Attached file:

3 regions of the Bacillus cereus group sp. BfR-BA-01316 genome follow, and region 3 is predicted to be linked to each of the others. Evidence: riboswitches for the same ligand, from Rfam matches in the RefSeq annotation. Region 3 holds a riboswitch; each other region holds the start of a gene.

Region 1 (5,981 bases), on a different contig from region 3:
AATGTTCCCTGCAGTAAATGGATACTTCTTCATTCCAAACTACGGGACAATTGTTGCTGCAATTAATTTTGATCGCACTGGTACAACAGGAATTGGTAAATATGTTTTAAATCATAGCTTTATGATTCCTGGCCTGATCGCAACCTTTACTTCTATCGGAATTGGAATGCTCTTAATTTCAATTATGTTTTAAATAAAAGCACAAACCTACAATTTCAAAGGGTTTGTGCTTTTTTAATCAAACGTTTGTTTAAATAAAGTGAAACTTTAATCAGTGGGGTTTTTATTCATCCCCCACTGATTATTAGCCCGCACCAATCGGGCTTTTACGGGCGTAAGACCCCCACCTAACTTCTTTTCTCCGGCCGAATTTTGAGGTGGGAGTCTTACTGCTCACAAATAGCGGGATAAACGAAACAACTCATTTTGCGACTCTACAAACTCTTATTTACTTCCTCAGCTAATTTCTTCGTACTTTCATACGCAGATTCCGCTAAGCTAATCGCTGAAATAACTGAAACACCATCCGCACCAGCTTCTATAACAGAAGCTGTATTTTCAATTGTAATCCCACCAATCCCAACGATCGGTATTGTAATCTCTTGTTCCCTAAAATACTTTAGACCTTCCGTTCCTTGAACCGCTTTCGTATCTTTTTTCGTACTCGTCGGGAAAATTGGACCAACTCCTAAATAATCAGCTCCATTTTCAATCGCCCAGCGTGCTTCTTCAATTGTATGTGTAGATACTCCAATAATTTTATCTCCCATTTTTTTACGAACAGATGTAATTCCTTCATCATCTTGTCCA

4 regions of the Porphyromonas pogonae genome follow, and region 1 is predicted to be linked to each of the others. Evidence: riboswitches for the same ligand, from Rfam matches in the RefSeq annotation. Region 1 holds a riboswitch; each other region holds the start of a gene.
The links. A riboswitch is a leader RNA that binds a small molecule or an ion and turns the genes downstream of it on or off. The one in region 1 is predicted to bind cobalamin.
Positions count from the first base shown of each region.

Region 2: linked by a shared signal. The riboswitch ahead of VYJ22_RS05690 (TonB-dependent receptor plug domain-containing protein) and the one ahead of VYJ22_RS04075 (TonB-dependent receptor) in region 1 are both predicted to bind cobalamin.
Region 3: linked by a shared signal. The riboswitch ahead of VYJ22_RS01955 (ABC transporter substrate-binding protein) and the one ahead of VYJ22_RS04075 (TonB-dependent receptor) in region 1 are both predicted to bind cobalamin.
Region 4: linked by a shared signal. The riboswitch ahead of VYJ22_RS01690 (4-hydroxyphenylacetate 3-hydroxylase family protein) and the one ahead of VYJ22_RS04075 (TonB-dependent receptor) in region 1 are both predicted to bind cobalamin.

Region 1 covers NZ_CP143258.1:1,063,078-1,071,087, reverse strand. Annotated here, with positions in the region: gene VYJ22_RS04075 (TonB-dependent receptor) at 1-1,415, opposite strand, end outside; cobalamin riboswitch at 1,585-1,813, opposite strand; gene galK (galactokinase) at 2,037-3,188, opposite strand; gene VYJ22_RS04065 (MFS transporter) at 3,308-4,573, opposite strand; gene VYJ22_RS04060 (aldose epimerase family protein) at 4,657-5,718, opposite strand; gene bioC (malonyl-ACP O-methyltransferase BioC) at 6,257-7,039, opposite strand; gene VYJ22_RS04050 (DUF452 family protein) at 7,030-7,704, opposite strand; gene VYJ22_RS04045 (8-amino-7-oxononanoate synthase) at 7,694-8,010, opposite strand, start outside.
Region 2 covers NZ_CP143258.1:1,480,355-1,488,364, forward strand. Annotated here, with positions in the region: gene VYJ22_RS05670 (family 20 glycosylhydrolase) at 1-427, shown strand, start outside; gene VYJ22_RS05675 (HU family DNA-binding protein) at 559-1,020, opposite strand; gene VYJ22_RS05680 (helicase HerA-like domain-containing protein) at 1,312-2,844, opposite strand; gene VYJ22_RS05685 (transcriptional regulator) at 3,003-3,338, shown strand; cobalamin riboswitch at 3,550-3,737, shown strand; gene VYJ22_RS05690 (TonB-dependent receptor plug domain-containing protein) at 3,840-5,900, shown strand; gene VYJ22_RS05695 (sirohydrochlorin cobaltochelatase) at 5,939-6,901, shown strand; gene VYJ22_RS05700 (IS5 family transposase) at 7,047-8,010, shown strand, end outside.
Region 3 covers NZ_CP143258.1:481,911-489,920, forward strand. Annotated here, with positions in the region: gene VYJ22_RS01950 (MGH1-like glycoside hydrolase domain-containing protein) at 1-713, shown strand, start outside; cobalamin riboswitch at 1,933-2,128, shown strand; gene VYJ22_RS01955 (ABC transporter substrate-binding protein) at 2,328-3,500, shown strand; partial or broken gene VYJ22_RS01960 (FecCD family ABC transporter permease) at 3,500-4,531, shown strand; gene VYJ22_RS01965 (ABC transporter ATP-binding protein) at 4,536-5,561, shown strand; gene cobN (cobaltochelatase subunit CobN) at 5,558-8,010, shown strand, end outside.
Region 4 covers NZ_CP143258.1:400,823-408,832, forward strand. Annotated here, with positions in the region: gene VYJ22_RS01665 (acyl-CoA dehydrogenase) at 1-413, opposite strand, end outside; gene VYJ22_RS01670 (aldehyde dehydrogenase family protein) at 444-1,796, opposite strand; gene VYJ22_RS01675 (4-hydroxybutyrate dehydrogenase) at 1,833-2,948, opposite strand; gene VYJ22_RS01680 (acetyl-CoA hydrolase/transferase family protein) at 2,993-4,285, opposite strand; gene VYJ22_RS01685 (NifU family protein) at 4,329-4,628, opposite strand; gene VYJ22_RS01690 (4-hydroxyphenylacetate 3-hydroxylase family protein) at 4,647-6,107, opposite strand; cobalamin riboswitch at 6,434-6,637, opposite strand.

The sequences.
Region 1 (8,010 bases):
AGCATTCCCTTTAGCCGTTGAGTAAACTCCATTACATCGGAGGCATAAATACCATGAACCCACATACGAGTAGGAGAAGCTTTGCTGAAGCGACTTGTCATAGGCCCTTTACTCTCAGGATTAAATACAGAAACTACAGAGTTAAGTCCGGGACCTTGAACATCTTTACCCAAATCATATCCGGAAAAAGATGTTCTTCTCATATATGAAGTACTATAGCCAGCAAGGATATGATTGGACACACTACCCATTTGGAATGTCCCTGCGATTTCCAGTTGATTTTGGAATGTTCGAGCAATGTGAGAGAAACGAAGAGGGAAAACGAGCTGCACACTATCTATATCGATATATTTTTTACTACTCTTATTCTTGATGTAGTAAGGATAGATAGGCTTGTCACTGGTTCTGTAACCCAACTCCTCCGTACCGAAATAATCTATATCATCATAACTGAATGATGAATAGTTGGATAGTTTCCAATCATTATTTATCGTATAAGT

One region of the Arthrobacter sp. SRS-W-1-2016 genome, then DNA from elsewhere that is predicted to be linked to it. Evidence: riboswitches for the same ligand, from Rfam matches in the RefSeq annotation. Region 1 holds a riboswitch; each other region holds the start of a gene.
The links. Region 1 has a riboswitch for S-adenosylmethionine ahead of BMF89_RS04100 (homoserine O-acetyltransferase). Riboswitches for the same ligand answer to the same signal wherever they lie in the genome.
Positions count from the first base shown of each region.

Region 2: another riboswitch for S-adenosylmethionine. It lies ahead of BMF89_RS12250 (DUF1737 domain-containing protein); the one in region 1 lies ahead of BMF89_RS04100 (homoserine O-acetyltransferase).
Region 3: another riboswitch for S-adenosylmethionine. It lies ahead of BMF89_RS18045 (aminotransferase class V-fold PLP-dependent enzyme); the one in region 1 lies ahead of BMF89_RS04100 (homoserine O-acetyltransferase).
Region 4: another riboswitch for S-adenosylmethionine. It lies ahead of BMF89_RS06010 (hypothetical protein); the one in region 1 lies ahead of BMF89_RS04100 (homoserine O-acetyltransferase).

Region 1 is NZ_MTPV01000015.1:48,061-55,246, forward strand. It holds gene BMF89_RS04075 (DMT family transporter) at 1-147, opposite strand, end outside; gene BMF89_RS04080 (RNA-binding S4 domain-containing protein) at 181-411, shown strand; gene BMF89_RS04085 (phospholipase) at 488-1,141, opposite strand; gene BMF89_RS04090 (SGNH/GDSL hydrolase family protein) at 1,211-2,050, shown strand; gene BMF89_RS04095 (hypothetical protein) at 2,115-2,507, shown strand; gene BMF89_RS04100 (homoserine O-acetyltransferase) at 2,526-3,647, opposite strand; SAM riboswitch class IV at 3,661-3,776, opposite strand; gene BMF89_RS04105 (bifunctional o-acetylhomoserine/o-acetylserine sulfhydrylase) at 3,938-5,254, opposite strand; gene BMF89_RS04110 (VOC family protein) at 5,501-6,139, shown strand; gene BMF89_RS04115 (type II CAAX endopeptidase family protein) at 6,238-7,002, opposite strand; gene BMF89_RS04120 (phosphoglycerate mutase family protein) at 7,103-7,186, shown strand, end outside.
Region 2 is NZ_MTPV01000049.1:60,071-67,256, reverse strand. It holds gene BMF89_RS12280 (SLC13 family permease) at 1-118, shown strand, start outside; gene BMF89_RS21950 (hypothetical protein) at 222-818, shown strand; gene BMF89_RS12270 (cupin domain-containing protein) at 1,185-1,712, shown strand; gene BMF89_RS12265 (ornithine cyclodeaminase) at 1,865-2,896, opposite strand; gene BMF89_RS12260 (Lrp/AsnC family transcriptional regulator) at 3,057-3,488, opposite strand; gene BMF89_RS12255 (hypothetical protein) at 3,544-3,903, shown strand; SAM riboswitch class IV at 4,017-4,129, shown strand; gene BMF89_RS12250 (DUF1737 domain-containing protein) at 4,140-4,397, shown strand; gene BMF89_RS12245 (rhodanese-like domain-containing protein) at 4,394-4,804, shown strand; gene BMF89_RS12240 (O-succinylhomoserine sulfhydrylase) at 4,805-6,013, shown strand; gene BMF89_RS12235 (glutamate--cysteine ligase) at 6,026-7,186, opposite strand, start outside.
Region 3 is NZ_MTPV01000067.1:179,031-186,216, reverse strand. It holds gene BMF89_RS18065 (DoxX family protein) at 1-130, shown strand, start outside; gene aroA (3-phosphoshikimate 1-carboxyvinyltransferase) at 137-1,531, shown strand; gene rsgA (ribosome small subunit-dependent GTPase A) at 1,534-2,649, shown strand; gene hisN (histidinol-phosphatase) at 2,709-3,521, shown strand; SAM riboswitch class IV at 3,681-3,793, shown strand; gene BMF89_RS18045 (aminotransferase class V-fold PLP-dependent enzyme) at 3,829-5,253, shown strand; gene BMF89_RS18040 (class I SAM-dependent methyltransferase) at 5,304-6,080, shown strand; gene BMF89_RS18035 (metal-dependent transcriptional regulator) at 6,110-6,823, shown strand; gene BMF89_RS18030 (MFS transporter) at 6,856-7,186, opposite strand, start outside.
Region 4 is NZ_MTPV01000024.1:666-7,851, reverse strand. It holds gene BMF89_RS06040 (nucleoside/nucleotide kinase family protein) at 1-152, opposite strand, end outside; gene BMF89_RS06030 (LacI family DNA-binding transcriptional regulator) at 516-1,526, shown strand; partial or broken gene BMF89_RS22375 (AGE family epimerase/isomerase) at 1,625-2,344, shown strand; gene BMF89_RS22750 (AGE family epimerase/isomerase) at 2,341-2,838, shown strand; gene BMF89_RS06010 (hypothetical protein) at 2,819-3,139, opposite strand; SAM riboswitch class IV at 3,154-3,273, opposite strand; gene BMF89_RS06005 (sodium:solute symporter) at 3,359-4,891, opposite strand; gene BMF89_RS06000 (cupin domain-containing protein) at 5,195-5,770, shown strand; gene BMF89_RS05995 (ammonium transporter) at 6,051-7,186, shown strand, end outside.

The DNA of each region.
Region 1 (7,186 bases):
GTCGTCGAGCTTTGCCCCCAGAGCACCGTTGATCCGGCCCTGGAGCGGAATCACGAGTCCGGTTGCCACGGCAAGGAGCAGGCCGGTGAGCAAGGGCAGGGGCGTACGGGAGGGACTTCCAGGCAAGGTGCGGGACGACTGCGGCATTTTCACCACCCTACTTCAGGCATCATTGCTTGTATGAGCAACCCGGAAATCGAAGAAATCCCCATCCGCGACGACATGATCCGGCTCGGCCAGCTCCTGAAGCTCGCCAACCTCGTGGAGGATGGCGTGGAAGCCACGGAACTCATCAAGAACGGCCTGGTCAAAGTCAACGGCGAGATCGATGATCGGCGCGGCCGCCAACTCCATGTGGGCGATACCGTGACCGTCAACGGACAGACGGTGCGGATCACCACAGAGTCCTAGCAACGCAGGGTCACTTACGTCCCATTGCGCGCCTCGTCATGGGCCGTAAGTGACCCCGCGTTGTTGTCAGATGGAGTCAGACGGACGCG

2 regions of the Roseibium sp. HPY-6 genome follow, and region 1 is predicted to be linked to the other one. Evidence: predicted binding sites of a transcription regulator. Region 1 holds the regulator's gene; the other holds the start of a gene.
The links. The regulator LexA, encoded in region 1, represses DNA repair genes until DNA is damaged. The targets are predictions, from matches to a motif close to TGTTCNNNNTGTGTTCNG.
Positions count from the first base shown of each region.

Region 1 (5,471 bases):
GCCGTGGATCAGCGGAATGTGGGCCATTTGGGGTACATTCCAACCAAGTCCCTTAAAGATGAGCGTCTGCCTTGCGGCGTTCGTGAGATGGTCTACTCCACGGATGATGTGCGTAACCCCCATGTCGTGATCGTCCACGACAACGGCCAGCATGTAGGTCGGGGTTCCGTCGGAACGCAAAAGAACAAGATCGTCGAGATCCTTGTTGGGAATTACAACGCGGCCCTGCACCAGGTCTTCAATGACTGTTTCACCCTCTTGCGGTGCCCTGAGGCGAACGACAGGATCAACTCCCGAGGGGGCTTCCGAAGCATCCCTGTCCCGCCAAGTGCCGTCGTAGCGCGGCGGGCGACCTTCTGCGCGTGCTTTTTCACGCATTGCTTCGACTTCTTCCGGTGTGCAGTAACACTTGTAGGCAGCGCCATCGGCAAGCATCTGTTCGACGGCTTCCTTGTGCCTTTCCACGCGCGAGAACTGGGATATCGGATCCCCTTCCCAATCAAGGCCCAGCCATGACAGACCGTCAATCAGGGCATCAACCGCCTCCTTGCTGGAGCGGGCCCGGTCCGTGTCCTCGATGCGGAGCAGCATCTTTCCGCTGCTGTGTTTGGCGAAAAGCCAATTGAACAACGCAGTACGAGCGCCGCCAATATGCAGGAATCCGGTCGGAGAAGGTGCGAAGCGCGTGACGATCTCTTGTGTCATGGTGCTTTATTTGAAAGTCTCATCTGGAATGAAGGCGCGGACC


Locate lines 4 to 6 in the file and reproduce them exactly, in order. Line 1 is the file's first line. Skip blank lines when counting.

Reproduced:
4 regions of the Porphyromonas pogonae genome follow, and region 1 is predicted to be linked to each of the others. Evidence: riboswitches for the same ligand, from Rfam matches in the RefSeq annotation. Region 1 holds a riboswitch; each other region holds the start of a gene.
The links. A riboswitch is a leader RNA that binds a small molecule or an ion and turns the genes downstream of it on or off. The one in region 1 is predicted to bind cobalamin.
Positions count from the first base shown of each region.